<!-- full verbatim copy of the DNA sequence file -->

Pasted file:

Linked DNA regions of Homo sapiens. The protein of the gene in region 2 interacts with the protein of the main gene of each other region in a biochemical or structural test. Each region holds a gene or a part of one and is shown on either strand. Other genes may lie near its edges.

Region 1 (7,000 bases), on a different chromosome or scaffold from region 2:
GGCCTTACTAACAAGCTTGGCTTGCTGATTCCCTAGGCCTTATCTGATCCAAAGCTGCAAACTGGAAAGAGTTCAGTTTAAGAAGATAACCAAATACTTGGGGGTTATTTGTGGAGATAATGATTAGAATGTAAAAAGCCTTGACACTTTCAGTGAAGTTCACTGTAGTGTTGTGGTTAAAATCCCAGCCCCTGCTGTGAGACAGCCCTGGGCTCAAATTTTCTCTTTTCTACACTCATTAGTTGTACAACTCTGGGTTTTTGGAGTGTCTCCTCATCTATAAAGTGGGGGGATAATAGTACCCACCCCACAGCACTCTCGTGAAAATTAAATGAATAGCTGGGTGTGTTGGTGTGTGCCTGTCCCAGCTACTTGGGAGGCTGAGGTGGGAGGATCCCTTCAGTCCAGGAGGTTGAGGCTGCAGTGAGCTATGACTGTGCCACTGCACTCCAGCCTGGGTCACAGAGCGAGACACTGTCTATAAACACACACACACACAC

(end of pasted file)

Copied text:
Linked DNA regions of Homo sapiens. The protein of the gene in region 2 interacts with the protein of the main gene of each other region in a biochemical or structural test. Each region holds a gene or a part of one and is shown on either strand. Other genes may lie near its edges.

Region 1 (7,000 bases), on a different chromosome or scaffold from region 2:
GGCCTTACTAACAAGCTTGGCTTGCTGATTCCCTAGGCCTTATCTGATCCAAAGCTGCAAACTGGAAAGAGTTCAGTTTAAGAAGATAACCAAATACTTGGGGGTTATTTGTGGAGATAATGATTAGAATGTAAAAAGCCTTGACACTTTCAGTGAAGTTCACTGTAGTGTTGTGGTTAAAATCCCAGCCCCTGCTGTGAGACAGCCCTGGGCTCAAATTTTCTCTTTTCTACACTCATTAGTTGTACAACTCTGGGTTTTTGGAGTGTCTCCTCATCTATAAAGTGGGGGGATAATAGTACCCACCCCACAGCACTCTCGTGAAAATTAAATGAATAGCTGGGTGTGTTGGTGTGTGCCTGTCCCAGCTACTTGGGAGGCTGAGGTGGGAGGATCCCTTCAGTCCAGGAGGTTGAGGCTGCAGTGAGCTATGACTGTGCCACTGCACTCCAGCCTGGGTCACAGAGCGAGACACTGTCTATAAACACACACACACACAC